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Book Review
Disaster at Stalingrad
Disaster at Stalingrad
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by: Darren Baker [ CMOT ]


Originally published on:
Armorama

Introduction

Picture the scene, a world at war, Hitler wanting it all, and not caring about the cost. Stalingrad (Volgograd as it is known today), was named after Joseph Stalin, who was Hitlerís arch enemy and he could not resist the urge to crush this centre of manufacturing and communication. What followed next was one of the most brutal and bloody battles of World War II. It left the city destroyed, and what was left of the 6th army had no choice but to surrender to the Russians.

Review

This soft back book was first published in 2013, but has been reprinted in a different format this year by Frontline Books, which is a division of Pen and Sword Books Ltd. This publication consists of 242 pages of high quality paper, with a glossy section in the middle of black and white photographs. Written by Peter G Tsouras, with a forward by Ralph Peters and retails at £14.99.

In early September of 1942 the Sixth Army supported by the 4th Panzer Army was ready to advance on the Russian city of Stalingrad, the reason for this was to enable the fall of the Caucasus oil fields and to cut off vital communication and manufacturing along the Volga. What followed next is well known to those who have an interest in modern history. For the Sixth Army this was nothing more than a death sentence. Before this the Germans were unstoppable, but what followed after Stalingrad was blow after blow from the Russians that drove the Germans backward.

This publication consists of:

List of Plates
List of Maps
Forward - by Ralph Peters
Introduction - The Dancing Floor of War
15 Chapters:
1 Fuhrer Directive 41
2 A Timely Death
3 The Second Wannsee Conference
4 Race to the Don
5 The Battle of Bear Island
6 The Battle of 20o East
7 Counting the Victories
8 Those Crazy Mountain Climbers
9 The Terror Raid
10 New Commanders All Round
11 Der Rattenkreig
12 Danke Sehr, Herr Roosevelt!
13 Der Totenritt bei Leninsk
14 Manstein in Coming!
15 Coda
Appendix A Forces in the Battle of 20o East
Appendix 2 Soviet Forces in Operation Uranus
Notes
Bibliography

The siege of Stalingrad could have ended very differently if events went as the writer suggests in this highly thought provoking book. This book presents a scenario where if things took a slightly different course this alternate history could have been the result. An enjoyable read into a what if conclusion presented in a believable and realistic manner.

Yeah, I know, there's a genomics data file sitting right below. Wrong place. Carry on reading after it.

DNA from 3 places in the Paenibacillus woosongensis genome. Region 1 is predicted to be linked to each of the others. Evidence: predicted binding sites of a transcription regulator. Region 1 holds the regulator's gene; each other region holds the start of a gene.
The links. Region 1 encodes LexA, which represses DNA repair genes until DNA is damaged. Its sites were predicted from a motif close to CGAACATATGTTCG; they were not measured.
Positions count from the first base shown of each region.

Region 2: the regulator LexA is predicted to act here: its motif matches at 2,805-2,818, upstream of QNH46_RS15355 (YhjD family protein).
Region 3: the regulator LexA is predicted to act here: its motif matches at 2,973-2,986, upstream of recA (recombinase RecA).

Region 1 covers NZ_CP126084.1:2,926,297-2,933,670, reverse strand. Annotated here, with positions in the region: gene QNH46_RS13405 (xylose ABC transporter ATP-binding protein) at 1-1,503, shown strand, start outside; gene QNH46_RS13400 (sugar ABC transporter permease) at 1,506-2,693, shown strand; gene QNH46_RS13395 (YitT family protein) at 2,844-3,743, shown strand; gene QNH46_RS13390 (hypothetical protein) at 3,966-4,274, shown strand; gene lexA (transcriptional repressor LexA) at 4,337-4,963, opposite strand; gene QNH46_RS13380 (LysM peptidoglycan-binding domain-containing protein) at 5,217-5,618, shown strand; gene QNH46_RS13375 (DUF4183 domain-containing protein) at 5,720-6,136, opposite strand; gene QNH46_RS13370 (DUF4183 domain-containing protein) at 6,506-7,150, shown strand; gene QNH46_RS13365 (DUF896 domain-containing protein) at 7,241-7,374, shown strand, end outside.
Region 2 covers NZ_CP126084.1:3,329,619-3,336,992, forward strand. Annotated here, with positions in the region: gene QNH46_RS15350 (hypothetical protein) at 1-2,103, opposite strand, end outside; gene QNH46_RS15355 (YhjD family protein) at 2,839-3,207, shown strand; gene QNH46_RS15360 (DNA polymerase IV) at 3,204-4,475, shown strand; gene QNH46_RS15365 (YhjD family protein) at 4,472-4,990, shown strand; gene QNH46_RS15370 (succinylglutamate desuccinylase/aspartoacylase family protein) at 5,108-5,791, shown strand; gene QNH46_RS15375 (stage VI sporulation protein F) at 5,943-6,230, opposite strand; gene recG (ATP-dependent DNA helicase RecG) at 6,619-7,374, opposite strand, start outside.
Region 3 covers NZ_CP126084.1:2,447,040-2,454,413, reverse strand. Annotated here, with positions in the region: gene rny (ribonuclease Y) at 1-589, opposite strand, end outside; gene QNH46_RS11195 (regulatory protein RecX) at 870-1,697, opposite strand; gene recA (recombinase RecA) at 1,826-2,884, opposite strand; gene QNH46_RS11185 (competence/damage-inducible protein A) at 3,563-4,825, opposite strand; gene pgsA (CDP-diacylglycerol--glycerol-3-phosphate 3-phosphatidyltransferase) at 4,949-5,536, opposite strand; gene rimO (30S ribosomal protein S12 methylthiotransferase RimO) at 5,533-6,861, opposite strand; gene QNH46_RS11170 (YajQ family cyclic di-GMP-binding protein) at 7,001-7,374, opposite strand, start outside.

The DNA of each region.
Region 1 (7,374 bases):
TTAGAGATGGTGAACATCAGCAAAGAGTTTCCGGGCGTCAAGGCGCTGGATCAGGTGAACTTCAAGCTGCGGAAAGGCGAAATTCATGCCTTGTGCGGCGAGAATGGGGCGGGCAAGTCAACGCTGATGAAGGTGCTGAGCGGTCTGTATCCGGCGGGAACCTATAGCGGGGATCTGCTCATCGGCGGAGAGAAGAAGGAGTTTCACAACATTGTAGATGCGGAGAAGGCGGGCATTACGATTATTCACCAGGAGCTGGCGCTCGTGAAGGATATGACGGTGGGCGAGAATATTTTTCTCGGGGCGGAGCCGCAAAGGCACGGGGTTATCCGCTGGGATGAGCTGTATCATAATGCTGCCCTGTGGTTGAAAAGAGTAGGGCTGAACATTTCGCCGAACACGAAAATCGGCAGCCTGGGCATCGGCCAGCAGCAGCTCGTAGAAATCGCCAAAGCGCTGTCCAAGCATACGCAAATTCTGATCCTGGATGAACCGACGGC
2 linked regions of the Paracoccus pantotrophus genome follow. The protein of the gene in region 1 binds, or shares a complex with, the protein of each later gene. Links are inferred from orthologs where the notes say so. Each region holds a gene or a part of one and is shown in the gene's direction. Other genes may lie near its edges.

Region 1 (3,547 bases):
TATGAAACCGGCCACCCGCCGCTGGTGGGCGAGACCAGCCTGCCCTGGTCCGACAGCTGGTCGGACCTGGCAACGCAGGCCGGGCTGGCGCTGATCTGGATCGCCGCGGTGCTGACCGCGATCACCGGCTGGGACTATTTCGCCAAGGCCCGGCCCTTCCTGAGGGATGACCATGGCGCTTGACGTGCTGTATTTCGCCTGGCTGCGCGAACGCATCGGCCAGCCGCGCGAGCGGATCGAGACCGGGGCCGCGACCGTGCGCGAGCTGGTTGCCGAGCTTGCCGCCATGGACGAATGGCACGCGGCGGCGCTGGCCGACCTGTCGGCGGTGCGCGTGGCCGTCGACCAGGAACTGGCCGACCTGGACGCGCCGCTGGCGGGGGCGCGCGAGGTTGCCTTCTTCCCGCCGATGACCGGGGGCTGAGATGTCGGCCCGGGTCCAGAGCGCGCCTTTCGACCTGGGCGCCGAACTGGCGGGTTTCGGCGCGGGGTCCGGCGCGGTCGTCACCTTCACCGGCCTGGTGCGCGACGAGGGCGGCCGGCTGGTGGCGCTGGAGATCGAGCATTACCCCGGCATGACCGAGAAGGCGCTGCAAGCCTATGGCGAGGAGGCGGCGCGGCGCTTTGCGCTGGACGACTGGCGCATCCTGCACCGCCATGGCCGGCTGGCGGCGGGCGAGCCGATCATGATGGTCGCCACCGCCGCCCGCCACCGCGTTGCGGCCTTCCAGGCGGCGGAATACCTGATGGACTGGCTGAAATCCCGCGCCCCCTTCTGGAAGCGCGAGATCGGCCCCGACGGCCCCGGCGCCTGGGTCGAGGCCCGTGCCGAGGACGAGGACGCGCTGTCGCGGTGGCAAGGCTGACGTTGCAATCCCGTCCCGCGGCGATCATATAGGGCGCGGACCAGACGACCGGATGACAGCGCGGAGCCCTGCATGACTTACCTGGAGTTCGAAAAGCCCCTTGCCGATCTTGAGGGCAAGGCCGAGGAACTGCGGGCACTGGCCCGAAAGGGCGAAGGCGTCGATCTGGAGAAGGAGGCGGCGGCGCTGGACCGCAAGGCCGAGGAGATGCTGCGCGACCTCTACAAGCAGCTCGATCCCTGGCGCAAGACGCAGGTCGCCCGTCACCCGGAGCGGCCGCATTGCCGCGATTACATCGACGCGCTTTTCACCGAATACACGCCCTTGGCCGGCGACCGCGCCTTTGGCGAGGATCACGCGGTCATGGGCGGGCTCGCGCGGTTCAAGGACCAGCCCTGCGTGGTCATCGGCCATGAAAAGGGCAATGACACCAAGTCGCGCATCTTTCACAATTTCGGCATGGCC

Conclusion

Although this is a alternative to the Stalingrad story, it is presented in a way that you can see what would have happened if things went slightly differently. At times it can be a bit wordy, but all in all an interesting read that sheds a different light on what might have happened during this most bloody period of the Second World War.
SUMMARY
Fay Baker takes a look at a Pen and Sword offering looking at how things could have gone differently in Stalingrad during World War 2 titled 'Disaster at Stalingrad'
  Scale: N/A
  Mfg. ID: ISBN 9781526760739
  Suggested Retail: £11.99
  Related Link: 
  PUBLISHED: Jun 08, 2019
  NATIONALITY: Germany
NETWORK-WIDE AVERAGE RATINGS
  THIS REVIEWER: 87.04%
  MAKER/PUBLISHER: 94.00%

Our Thanks to Pen & Sword Books!
This item was provided by them for the purpose of having it reviewed on this KitMaker Network site. If you would like your kit, book, or product reviewed, please contact us.

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About Darren Baker (CMOT)
FROM: ENGLAND - SOUTH WEST, UNITED KINGDOM

I have been building model kits since the early 70ís starting with Airfix kits of mostly aircraft, then progressing to the point I am at now building predominantly armour kits from all countries and time periods. Living in the middle of Salisbury plain since the 70ís, I have had lots of opportunitie...

Copyright ©2019 text by Darren Baker [ CMOT ]. All rights reserved.



Comments

I have always greatly enjoyed alternative histories and this one should prove to be both fascinating and thought-provoking. In a similar light an alternative history on Kursk if it was launched in May of 1943 instead of the fatal delay date would prove interesting reading for those who study military history.
JUN 08, 2019 - 01:41 PM
   

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